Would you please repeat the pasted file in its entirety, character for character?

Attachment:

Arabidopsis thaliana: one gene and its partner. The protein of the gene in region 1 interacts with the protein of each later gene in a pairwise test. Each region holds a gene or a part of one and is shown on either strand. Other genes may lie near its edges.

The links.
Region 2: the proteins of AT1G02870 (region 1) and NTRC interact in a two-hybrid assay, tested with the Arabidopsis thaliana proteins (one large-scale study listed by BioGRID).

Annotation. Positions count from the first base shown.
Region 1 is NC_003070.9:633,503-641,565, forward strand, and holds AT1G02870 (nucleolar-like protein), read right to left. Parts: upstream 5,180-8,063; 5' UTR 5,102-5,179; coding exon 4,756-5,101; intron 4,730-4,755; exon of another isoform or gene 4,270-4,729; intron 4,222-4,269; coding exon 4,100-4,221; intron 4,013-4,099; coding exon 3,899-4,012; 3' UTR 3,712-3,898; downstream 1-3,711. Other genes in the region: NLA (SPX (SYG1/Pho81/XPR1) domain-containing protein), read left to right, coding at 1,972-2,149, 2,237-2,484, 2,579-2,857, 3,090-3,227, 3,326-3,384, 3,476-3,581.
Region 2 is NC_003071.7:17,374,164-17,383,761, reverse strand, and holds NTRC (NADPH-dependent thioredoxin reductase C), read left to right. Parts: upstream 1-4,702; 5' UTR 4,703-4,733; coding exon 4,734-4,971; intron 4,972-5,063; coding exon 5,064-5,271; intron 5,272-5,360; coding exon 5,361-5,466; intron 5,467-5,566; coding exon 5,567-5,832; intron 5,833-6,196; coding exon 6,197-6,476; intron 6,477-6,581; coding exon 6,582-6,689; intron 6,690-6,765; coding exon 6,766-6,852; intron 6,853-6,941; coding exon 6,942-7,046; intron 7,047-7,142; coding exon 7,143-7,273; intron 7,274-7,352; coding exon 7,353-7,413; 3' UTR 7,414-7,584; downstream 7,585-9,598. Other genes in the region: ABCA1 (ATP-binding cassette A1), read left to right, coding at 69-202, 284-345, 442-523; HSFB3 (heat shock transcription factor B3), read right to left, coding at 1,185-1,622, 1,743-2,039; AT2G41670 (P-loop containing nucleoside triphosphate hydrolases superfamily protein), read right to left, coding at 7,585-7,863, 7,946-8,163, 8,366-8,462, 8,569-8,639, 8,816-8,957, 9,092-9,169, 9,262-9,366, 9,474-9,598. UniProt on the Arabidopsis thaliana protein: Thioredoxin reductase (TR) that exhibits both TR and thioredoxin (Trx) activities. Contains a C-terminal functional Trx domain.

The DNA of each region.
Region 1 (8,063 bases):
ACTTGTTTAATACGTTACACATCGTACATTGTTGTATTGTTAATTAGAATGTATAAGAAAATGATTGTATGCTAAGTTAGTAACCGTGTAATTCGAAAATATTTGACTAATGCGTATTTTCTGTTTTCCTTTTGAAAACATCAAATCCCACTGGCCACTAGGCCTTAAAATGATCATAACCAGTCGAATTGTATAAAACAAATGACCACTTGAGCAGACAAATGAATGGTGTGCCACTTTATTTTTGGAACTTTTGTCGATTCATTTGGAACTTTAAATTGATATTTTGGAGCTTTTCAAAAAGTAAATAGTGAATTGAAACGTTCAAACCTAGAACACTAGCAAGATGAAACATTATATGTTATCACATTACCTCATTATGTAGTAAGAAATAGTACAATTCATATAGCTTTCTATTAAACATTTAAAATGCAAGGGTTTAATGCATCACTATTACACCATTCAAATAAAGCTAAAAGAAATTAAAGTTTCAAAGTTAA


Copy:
Arabidopsis thaliana: one gene and its partner. The protein of the gene in region 1 interacts with the protein of each later gene in a pairwise test. Each region holds a gene or a part of one and is shown on either strand. Other genes may lie near its edges.

The links.
Region 2: the proteins of AT1G02870 (region 1) and NTRC interact in a two-hybrid assay, tested with the Arabidopsis thaliana proteins (one large-scale study listed by BioGRID).

Annotation. Positions count from the first base shown.
Region 1 is NC_003070.9:633,503-641,565, forward strand, and holds AT1G02870 (nucleolar-like protein), read right to left. Parts: upstream 5,180-8,063; 5' UTR 5,102-5,179; coding exon 4,756-5,101; intron 4,730-4,755; exon of another isoform or gene 4,270-4,729; intron 4,222-4,269; coding exon 4,100-4,221; intron 4,013-4,099; coding exon 3,899-4,012; 3' UTR 3,712-3,898; downstream 1-3,711. Other genes in the region: NLA (SPX (SYG1/Pho81/XPR1) domain-containing protein), read left to right, coding at 1,972-2,149, 2,237-2,484, 2,579-2,857, 3,090-3,227, 3,326-3,384, 3,476-3,581.
Region 2 is NC_003071.7:17,374,164-17,383,761, reverse strand, and holds NTRC (NADPH-dependent thioredoxin reductase C), read left to right. Parts: upstream 1-4,702; 5' UTR 4,703-4,733; coding exon 4,734-4,971; intron 4,972-5,063; coding exon 5,064-5,271; intron 5,272-5,360; coding exon 5,361-5,466; intron 5,467-5,566; coding exon 5,567-5,832; intron 5,833-6,196; coding exon 6,197-6,476; intron 6,477-6,581; coding exon 6,582-6,689; intron 6,690-6,765; coding exon 6,766-6,852; intron 6,853-6,941; coding exon 6,942-7,046; intron 7,047-7,142; coding exon 7,143-7,273; intron 7,274-7,352; coding exon 7,353-7,413; 3' UTR 7,414-7,584; downstream 7,585-9,598. Other genes in the region: ABCA1 (ATP-binding cassette A1), read left to right, coding at 69-202, 284-345, 442-523; HSFB3 (heat shock transcription factor B3), read right to left, coding at 1,185-1,622, 1,743-2,039; AT2G41670 (P-loop containing nucleoside triphosphate hydrolases superfamily protein), read right to left, coding at 7,585-7,863, 7,946-8,163, 8,366-8,462, 8,569-8,639, 8,816-8,957, 9,092-9,169, 9,262-9,366, 9,474-9,598. UniProt on the Arabidopsis thaliana protein: Thioredoxin reductase (TR) that exhibits both TR and thioredoxin (Trx) activities. Contains a C-terminal functional Trx domain.

The DNA of each region.
Region 1 (8,063 bases):
ACTTGTTTAATACGTTACACATCGTACATTGTTGTATTGTTAATTAGAATGTATAAGAAAATGATTGTATGCTAAGTTAGTAACCGTGTAATTCGAAAATATTTGACTAATGCGTATTTTCTGTTTTCCTTTTGAAAACATCAAATCCCACTGGCCACTAGGCCTTAAAATGATCATAACCAGTCGAATTGTATAAAACAAATGACCACTTGAGCAGACAAATGAATGGTGTGCCACTTTATTTTTGGAACTTTTGTCGATTCATTTGGAACTTTAAATTGATATTTTGGAGCTTTTCAAAAAGTAAATAGTGAATTGAAACGTTCAAACCTAGAACACTAGCAAGATGAAACATTATATGTTATCACATTACCTCATTATGTAGTAAGAAATAGTACAATTCATATAGCTTTCTATTAAACATTTAAAATGCAAGGGTTTAATGCATCACTATTACACCATTCAAATAAAGCTAAAAGAAATTAAAGTTTCAAAGTTAA